Wednesday, August 03, 2005

FLFS Part 3: Playing the Game

As Chris has put out his ideal outline for Making Round Wheels, I thought I'd post the outline of Full Light, Full Steam's Part 3: Playing the Game.

(Parts 1 and 2 comprise the first five chapters of the book, so this outline starts at Chapter 6.)

  1. The First Session
    1. Social Contract (Discussion)
      1. Roles Around the Table
      2. Power Around the Table
      3. Comfort Zones
      4. Expectations (Goals and Input)

    2. Game Structure (Discussion)
      1. Troupe Play
      2. Solo Play
      3. Multiple GMs
      4. Online Play
      5. One-Shots

    3. Character Creation (done concurrently)
      1. Power Level (Allocating Currency)
      2. Concept & Niche
      3. Thematic Batteries (Ammo Selection)
      4. Attributes and Skills (Spending Currency)

    4. Setting Creation (done collaboratively)
      1. Ship or Port Creation
      2. Superior Officer Creation


  2. Storymapping
    1. Conflict (Ammo Inclusion)
      1. ...from Player Expectations
      2. ...from Thematic Batteries
      3. ...from Character Histories
      4. ...from Setting

    2. Story Elements
      1. NPCs
      2. Challenges
      3. Obstacles
      4. Sets
      5. Props

    3. Developing the Storymap
    4. Resolution


  3. Roleplay (Procedures for Actual Play)
    1. Narration (Talking at the Table)

    2. Direction (Shifting credibility around the Table)
      1. General Rules
      2. Interruption (Shifting via Dice)
      3. Delegation (GM disbursing GM tasks)

    3. Checks
      1. Static Checks
      2. Dynamic Checks
      3. Cooperative Checks
      4. Using Thematic Batteries (Ammo Being Used)
      5. Condition Batteries (Health, Grace, &Will)


  4. Between Sessions
    1. Feedback
    2. Character Development (XP)
    3. Bluebooking


There are lots of similarities -- we've been thinking along parallel lines -- and some departures.

While it may appear that what Chris calls "Ammo" is not given much emphasis, this is more-or-less embedded in the game mechanics as Thematic Batteries. Much like stunting in Exalted, they have relatively little real estate on the page, but (should) become the focus once they start working in Actual Play. I wish the most important things took up more pages than the less important things, but this simply isn't the case -- thirty Skill descriptions will be longer than any (functional) description of how to shift credibility around the table.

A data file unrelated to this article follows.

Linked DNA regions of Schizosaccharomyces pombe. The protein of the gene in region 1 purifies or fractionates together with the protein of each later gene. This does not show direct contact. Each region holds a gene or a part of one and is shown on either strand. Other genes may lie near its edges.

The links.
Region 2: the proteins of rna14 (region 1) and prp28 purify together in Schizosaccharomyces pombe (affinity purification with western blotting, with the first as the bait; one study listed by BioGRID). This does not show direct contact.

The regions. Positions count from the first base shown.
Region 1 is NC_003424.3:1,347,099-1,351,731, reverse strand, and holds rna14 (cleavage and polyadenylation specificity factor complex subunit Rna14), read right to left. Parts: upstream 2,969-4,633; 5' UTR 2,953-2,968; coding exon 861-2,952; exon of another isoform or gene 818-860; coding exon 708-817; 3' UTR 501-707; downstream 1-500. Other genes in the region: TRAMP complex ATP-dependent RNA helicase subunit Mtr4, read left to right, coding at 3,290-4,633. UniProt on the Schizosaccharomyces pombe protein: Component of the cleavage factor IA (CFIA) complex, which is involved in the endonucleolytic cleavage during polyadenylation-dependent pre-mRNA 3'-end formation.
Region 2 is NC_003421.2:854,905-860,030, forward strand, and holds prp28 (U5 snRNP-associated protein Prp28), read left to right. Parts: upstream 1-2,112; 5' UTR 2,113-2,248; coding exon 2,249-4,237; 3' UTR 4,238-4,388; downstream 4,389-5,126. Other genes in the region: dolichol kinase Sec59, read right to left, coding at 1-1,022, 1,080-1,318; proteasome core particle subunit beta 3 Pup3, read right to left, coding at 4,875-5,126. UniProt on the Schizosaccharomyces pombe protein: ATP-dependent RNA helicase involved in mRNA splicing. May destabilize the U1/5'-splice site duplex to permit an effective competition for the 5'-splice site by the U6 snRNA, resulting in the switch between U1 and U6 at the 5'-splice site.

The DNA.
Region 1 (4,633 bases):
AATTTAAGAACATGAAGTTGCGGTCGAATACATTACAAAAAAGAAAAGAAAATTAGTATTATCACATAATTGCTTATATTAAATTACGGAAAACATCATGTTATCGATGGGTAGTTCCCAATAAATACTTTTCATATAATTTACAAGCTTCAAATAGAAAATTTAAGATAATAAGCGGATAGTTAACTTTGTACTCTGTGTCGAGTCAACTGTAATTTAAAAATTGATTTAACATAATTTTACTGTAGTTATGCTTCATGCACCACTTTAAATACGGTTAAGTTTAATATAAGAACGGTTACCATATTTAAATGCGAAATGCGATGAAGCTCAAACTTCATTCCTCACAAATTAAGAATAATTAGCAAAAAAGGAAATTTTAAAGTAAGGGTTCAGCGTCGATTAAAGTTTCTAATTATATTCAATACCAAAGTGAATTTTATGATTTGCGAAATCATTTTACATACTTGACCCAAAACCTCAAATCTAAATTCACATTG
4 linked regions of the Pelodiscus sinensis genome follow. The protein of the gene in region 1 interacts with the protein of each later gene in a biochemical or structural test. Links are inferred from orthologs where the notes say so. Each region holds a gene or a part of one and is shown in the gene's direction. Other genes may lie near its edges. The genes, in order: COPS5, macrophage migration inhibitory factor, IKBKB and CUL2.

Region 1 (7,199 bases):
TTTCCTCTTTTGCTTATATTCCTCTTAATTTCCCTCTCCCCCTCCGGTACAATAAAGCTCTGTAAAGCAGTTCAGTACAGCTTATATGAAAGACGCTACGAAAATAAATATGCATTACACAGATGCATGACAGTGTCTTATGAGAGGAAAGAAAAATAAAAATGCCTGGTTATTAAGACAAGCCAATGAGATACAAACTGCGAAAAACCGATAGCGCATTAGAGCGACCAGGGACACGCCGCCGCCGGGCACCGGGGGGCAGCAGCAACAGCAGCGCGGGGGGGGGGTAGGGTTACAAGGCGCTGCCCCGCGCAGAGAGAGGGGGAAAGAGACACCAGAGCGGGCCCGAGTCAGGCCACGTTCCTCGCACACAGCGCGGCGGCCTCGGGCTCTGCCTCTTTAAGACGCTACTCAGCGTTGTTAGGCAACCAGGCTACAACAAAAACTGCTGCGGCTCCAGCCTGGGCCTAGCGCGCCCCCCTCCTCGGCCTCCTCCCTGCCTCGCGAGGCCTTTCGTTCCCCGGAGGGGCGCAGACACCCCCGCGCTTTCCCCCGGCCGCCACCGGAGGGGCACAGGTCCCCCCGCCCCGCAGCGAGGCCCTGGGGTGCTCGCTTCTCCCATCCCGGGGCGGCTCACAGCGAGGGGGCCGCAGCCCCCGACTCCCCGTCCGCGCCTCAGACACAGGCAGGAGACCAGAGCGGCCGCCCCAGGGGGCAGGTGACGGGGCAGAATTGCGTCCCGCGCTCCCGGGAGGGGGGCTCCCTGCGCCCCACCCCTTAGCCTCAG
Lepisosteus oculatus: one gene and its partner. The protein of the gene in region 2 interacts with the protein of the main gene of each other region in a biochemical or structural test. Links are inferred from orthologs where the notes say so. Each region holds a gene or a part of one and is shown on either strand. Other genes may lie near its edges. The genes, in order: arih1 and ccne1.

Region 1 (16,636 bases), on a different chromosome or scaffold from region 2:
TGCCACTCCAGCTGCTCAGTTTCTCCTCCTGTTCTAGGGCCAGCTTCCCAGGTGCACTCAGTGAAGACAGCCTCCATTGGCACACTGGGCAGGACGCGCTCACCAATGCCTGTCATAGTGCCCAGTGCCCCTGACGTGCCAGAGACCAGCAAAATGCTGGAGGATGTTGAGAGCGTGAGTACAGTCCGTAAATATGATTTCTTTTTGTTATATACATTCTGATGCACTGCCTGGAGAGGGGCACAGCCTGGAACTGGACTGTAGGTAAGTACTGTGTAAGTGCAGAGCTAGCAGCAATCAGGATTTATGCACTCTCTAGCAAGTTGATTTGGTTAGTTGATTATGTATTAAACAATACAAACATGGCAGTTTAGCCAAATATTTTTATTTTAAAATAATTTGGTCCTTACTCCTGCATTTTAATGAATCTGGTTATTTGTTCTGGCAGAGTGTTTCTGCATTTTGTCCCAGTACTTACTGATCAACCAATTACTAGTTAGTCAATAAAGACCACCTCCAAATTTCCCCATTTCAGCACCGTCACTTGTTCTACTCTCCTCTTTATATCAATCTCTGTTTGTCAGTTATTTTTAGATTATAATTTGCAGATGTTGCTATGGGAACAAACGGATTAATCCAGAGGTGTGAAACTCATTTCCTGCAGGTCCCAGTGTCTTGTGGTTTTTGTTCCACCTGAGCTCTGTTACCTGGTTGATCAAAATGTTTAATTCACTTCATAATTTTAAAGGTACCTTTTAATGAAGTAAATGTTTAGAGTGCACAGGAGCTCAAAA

Also, Chapter 9: Between Sessions provides what I think is a pretty essential piece that Chris missed: Feedback and Reinforcement. Any good system, whether it's a machine, an organism, or a social structure, needs to constantly evaluate its performance, keep doing what's going right and stop doing what's going wrong. Explicitly setting aside time at the end of each session for the players to discuss what they liked and what they didn't like should do this. I have players reinforcing behavior they liked by giving eachother XP, and identifying problems with "Feedback" discussions. This also allows for some scene-request goodness and helping to shape the future direction of the ongoing game.

5 Comments:

At 3:26 PM, Blogger Martin Ralya said...

This resonates well with some of the things I've been looking at over on Treasure Tables, but you hit it in much greater depth (and all at once) -- great outline, La Ludisto!

At the end of your post, you mentioned the feedback chapter of FLFS -- do you have that in handy outline form as well? I'd love to see it. :)

 
At 3:43 PM, Blogger Joshua BishopRoby said...

Feedback is the first section of Chapter 9 -- it's there in the post, just hard to see (that real estate problem again).

I don't have it outlined yet, because you see I don't quite have it written. I have notes and disparate thoughts, but I wanted to finish writing and shaking out Chapters 6-8 first, so the feedback could be accurately gauging the processes they describe.

That said, I do know that it's going to be difficult, since gamers (well, people) don't like looking others in the face and saying they didn't like what they just did. Alternately, I'm trying to figure out how to do XP in such a way that nobody gets totally shafted, even if they didn't participate much. Getting a big 'FU' is not good encouragement to try harder next time. Getting worthwhile criticism in there with some built-in tact will be my challenge in that part of the book.

 
At 4:14 PM, Blogger Martin Ralya said...

Heck, I've found that in general many gamers don't even like to tell you why they enjoyed a session, let alone why they didn't enjoy it!

That difficulty is why I'm so looking forward to seeing what you come up with. ;)

 
At 9:33 PM, Blogger Bankuei said...

Hi,

Also, Chapter 9: Between Sessions provides what I think is a pretty essential piece that Chris missed: Feedback and Reinforcement. Any good system, whether it's a machine, an organism, or a social structure, needs to constantly evaluate its performance, keep doing what's going right and stop doing what's going wrong.

That's exactly the reason I have "Input" - I talked about it both here and here.

But yeah- feedback? Vital to play. Great outline man.

 
At 9:33 AM, Blogger Joshua BishopRoby said...

Ah, I understood your "Input" to be a front-loaded "What I'd like to see in the upcoming game" rather than "This is what I liked this session; next session I'd like X." I can see now that you inteded it to be a continual process; my error.

I do, however, think that both the initial and the continual processes should be formalized, and to my eye, they should be formalized differently as they are somewhat different in terms of information communicated. That is, however, quibbling at this point.

 

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